Autism & Asperger's Syndrome Expert Forum
Does my son have Asperger's or something similar?
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Questions in the Autism & Asperger's Syndrome forum are answered by researchers at the New England Center for Children. Topics covered include Attention Deficit Hyperactivity Disorder (ADHD), Antisocial Personality Disorder, Asperger Syndrome, Autism, blindness, bullying, clinical depression, deafness, dyslexia, mental retardation, and social alienation.

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Does my son have Asperger's or something similar?

My son's teachers are concerned about him. He is 8. Crawled 6m, walked 9m, talking, counting, naming animals & their traits at 2yrs. Passion for animals continued from then & it is all he would talk about, now it’s Star Wars too. He’s affectionate especially with us.
He’s fussy about food. He withdraws when people are in our home even close family. He cannot take the radio loud & 'shuts down' when someone shouts, he covers his ears when a voice is raised & hits his head. Academically he’s advanced. Reading ahead of his age, Does very well in maths & science. However he cannot ride a bike. He is unable to use a knife & fork properly & can barely hold them.
His PE teacher has noticed a problem with is gait. The teacher says he’s uncomfortable in class as if in pain. He’s physically awkward; he often refuses to play with other children in groups opting to play alone. After school his classmates often say hi to him & he ignores them until I point it out to him. I realise I've always done this & repeated in his ear what to say, otherwise he'd say nothing or rant about an obscure subject. I say "hi [classmate's name]" & he repeats.
He avoids eye contact, but is desperate for friends. He responds well to a list of work & continually writes lists. He often marks his own class work before handing it in, he responds well to a list of chores at home. He withdraws to books / toys & continually makes noises whilst playing with the action figures (a noise made by sucking & blowing air through his teeth). He makes this noise in class & playground. He answers rhetorical questions. The teacher was angry with the class & asked: "How many of your parents will I tell have good children, on parents' night?" He put his hand up, turned to the class counting & calculated an answer!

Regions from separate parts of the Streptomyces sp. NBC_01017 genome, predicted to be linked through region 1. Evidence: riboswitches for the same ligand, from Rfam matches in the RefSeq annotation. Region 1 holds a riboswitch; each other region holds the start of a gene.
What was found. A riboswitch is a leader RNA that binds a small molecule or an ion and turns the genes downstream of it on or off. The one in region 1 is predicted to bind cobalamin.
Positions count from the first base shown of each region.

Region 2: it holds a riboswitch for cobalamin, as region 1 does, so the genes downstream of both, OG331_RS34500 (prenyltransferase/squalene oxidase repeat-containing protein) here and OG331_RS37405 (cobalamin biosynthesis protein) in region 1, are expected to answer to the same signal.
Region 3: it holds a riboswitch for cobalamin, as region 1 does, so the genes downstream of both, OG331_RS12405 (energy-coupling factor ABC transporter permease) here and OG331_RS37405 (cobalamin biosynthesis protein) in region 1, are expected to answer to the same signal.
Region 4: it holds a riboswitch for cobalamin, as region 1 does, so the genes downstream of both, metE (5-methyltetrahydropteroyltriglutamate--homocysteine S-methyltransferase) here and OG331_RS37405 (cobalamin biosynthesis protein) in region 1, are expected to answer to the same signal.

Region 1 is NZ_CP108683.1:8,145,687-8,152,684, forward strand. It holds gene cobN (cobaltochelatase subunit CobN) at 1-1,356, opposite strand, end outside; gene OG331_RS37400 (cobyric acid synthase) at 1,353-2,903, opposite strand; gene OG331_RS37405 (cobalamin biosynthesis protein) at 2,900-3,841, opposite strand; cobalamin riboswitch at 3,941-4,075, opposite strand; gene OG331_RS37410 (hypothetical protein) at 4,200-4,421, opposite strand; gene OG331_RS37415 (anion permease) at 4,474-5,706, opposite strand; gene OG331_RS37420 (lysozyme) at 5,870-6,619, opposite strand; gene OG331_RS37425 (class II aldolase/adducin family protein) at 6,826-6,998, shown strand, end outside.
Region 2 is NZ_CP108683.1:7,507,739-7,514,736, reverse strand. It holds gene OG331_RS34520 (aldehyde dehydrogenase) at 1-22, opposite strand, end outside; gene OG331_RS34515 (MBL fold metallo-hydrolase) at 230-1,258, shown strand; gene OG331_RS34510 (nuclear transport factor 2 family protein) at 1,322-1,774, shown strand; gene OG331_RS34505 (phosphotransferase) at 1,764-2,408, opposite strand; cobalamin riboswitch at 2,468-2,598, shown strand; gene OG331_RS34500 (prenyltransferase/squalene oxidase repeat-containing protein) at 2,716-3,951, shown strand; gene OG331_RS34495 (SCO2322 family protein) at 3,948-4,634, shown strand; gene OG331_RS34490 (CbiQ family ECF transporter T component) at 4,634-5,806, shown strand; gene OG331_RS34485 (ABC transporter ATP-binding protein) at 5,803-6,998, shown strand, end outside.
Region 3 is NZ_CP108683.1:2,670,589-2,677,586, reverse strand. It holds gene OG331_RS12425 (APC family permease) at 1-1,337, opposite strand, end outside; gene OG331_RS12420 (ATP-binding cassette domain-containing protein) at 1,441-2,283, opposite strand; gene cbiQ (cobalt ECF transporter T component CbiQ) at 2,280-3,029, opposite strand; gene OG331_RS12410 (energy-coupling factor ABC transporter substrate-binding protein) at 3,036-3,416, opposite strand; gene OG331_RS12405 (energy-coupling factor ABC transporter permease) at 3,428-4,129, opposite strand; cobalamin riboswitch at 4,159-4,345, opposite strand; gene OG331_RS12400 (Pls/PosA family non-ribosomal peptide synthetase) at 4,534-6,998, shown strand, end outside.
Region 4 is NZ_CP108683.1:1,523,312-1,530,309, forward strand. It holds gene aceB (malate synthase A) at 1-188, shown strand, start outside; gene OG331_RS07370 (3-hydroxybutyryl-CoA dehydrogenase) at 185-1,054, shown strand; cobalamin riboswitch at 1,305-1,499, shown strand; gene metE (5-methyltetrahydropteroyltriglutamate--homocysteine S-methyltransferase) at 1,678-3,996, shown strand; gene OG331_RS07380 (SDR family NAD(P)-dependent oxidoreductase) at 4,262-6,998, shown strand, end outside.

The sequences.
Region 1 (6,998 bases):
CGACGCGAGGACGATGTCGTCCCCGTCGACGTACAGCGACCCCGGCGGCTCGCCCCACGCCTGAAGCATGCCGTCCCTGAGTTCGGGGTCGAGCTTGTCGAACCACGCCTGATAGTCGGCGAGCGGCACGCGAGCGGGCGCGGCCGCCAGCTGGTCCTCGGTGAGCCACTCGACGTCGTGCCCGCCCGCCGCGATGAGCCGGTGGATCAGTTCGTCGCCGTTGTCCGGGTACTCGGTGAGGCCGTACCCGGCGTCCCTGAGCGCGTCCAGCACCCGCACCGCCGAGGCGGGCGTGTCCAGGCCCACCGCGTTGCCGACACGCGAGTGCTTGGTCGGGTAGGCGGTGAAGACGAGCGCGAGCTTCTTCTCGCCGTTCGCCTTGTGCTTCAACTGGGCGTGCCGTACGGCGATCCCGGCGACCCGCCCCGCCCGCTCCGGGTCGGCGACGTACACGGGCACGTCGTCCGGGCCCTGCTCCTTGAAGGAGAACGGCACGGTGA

He says 'the wrong thing' to family members like, "are you pregnant? you have a fat tummy so that's why I ask" & cannot see their shocked, hurt reaction. Please help.
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The patterns of behavior you noted are consistent with Asperger’s Disorder. However, I recommend that you contact your pediatrician or a qualified professional who can conduct an assessment and make an accurate diagnosis. In addition, for the social difficulties you described, I recommend that you contact Board Certified Behavior Analyst (BCBA) to address some of the behavior problems that you are seeing. You can find a BCBA in your area at the BABB website (http://www.bacb.com/consum_frame.html).
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I have seen my GP since I posted this question and he thinks that Asperger's is a condition my son may have but he was reserved about saying anything more. My son has been referred to a child psychologist in a week and we'll take it from there. Thank you for the BCBA info, I'm going to do this now and make contact. I really appreciate that you've taken the time to reply to this, thank you so much.
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I thought I'd post about a couple of things that have helped my son (age nearly 8) with socialising and playing.